Today in the Upcountry from border-to-border you will find a beef-based hash with a twang that’s  different from the pork hash found with their different sauces based on the region of the State. These traditions, in many restaurants and in the hash houses on many farms or churchyards or Volunteer Fire Departments, have been "Grandfathered-in", using black iron kettles in which many decades of hash traditions by local  hash-masters occur. But as the documentary shows as it pursues the mission of folk heritage preservation, these traditions are rapidly disappearing.

Cooperative Grocery: Hashing It Out At The Old Country Store                                 buy now-$25                                      This is a remarkable "inside" glimpse into Southern folk culture and the roots of Southern "raconteurship" at it’s most authentic and best. The short work is edited from the archival footage gathered while the filmmaker was producing the CINE Award-winning, Carolina Hash: A Taste of South Carolina.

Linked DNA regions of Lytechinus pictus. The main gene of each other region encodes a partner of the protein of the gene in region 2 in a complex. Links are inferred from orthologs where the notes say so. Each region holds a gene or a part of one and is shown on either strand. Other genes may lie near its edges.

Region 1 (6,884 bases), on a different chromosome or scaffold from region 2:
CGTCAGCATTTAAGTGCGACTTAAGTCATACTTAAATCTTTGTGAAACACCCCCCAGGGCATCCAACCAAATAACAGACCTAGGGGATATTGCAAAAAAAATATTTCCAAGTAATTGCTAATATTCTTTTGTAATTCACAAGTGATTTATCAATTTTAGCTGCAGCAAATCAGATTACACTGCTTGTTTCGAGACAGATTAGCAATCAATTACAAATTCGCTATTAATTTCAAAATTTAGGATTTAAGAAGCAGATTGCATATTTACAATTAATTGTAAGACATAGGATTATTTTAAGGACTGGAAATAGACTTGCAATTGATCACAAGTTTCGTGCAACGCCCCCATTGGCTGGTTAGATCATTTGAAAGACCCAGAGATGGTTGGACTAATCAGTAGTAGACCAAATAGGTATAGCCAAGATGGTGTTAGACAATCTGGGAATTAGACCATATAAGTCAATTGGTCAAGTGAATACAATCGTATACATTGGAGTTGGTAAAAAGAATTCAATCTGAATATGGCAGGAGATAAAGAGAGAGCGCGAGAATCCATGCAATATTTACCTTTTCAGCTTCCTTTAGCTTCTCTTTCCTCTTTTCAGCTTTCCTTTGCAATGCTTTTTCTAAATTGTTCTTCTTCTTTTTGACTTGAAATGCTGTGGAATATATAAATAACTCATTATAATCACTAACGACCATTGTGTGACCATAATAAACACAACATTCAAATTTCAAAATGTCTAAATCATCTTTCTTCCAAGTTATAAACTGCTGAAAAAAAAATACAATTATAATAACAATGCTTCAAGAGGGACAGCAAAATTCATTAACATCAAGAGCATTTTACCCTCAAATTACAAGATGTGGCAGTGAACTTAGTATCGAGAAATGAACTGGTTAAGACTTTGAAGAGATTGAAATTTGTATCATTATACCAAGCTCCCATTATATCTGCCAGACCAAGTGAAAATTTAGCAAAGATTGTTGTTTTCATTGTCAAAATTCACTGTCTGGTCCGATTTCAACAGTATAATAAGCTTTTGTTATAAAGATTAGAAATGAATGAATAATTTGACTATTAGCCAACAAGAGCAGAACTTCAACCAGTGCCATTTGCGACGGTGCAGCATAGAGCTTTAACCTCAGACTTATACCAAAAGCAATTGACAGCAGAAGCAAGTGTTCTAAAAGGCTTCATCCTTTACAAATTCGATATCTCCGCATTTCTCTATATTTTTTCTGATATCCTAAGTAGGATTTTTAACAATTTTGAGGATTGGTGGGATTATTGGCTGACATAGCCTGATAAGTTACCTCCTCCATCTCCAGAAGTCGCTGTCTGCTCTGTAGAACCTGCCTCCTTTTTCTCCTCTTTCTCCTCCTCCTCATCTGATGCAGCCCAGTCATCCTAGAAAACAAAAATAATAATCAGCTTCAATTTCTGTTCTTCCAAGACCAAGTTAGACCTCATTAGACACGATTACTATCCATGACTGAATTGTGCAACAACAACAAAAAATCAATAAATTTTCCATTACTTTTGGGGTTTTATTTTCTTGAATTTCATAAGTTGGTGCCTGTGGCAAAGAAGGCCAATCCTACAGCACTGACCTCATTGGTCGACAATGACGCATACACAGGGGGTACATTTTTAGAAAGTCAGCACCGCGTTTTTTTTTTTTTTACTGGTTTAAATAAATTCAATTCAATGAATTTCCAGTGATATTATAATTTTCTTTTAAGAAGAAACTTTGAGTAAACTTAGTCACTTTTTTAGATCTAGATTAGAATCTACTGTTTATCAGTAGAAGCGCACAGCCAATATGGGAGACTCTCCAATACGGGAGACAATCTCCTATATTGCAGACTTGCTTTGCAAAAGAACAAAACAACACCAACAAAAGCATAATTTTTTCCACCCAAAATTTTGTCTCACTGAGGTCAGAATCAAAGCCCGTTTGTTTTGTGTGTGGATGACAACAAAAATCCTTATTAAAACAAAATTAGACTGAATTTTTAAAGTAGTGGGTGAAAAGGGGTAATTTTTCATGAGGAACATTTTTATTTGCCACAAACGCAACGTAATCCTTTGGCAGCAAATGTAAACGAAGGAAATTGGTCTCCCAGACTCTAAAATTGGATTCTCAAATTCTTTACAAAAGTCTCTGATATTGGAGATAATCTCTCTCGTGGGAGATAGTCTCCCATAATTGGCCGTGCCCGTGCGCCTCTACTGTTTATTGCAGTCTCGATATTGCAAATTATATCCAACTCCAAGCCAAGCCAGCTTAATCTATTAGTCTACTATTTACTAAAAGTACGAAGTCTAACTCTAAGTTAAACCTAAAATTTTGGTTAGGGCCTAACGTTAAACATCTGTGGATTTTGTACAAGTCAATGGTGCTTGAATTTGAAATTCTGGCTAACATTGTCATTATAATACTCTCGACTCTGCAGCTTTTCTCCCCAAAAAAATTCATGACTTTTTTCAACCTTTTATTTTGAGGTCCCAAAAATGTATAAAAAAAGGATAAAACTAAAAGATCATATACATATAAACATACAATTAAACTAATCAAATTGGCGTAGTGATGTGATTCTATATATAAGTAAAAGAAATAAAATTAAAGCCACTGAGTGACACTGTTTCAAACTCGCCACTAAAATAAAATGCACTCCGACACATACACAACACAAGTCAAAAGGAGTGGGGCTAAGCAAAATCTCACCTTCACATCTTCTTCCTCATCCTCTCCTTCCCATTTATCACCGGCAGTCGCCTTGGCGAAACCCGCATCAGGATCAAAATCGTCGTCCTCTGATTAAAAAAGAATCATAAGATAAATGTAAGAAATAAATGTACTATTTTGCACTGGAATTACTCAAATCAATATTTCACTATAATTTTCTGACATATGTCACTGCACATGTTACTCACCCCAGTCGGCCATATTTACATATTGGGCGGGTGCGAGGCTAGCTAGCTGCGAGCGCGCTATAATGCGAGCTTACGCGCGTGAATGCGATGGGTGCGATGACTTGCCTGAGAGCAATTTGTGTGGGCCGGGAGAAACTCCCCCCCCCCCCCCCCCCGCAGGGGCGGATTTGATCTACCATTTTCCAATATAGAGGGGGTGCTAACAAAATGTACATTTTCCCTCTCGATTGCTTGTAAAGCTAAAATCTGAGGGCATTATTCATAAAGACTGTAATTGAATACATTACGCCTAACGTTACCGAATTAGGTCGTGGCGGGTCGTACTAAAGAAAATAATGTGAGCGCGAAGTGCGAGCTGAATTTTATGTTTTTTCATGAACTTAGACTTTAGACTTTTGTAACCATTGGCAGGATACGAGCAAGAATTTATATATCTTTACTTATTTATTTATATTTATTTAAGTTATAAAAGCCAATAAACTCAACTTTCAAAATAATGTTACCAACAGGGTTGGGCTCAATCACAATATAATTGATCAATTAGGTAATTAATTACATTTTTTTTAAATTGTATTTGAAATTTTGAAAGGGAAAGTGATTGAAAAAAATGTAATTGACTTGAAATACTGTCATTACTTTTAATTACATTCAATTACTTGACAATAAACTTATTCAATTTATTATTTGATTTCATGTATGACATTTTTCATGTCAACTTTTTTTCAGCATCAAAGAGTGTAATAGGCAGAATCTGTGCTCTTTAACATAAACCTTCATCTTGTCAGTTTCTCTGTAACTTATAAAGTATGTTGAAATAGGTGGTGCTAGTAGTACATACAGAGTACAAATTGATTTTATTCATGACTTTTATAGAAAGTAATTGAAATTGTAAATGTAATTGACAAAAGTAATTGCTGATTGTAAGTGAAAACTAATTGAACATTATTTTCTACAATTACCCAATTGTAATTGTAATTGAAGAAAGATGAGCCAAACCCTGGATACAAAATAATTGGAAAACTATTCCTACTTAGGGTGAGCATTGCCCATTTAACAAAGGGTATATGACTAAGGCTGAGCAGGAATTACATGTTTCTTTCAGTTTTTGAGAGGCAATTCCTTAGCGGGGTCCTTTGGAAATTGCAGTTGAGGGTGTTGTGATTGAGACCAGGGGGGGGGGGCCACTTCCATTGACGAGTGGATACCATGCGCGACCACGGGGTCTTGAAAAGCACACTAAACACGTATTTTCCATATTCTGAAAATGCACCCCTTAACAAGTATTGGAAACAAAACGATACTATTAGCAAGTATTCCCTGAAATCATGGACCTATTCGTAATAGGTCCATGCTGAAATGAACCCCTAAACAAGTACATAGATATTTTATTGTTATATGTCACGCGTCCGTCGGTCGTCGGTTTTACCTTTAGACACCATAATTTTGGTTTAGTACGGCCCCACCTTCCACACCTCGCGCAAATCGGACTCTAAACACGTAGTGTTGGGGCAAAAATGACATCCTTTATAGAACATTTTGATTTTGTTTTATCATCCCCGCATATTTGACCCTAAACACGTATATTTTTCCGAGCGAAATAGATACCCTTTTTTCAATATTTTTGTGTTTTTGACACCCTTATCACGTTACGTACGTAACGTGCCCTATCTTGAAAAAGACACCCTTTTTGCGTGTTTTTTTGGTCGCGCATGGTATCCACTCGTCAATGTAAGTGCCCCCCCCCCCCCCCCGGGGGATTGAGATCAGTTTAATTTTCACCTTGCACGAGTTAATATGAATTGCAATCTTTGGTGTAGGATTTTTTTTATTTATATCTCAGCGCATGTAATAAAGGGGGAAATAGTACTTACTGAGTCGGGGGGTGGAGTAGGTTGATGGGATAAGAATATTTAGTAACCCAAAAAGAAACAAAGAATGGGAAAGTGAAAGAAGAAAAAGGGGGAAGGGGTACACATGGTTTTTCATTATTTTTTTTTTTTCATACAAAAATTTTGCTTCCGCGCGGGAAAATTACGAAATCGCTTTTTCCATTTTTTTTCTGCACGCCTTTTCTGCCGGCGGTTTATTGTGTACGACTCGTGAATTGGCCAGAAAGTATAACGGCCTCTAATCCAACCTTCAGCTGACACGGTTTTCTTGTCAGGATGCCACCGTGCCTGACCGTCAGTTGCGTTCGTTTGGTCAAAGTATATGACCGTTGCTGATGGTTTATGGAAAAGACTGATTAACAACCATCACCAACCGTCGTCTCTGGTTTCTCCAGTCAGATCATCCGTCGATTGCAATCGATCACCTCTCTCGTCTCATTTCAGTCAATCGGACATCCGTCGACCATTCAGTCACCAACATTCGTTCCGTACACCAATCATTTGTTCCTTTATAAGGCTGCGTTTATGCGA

Researching South Carolina upstate hash traditions led to an old time country store in Abbeville, SC - one of the first "cooperative grocery" stores in the state. Folklife field research pointed to the Cooperative Grocery and a "hash master" who was said to be among the best in the upstate - Walt Wilson, operator of the Cooperative Grocery. In one of the most spontaneously-shot and humorous "first-person" camera runs of his career, Stan Woodward becomes the "fourth wheel" in a conversation around a card table that ranges from what constitutes the most outstanding hash in South Carolina to Strom Thurmond's longevity to an invitation at the end of the shoot to "Come shoot Walt cooking a traditional hash at one of our Southern wing-dings…."